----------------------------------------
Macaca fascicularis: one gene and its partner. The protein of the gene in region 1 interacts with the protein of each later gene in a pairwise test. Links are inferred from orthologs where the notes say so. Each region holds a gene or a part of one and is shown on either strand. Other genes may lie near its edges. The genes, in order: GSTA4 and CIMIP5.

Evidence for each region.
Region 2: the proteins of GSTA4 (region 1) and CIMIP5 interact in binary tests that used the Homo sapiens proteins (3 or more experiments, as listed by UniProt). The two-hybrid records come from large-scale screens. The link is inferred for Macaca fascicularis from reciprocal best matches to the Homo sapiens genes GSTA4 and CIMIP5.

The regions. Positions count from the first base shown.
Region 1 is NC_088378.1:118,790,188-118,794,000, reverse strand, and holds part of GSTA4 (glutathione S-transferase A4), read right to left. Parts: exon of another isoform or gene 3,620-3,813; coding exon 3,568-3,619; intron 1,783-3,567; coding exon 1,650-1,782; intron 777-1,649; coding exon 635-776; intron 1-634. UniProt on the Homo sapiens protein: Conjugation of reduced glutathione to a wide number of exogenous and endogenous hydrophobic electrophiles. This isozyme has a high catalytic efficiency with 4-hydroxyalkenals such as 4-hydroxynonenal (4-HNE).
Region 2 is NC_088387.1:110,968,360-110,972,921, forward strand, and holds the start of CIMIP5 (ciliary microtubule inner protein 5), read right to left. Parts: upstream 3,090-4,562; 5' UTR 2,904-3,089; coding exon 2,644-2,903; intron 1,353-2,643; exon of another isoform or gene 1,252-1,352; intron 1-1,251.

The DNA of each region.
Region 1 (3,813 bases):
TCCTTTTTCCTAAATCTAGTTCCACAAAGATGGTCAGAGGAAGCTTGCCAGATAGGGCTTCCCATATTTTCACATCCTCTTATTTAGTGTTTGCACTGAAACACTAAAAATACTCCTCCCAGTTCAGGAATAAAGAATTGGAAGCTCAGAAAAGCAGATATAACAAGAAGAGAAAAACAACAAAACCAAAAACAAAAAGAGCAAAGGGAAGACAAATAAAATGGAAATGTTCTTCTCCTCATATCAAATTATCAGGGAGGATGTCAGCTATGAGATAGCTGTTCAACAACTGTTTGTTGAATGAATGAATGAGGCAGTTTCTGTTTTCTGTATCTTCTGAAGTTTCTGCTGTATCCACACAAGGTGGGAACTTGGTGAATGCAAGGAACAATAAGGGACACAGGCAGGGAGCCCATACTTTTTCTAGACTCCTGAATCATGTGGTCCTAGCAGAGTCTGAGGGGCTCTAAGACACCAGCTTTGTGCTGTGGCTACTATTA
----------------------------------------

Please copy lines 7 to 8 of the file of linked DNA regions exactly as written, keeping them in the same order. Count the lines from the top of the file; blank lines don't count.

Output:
The DNA of each region.
Region 1 (3,813 bases):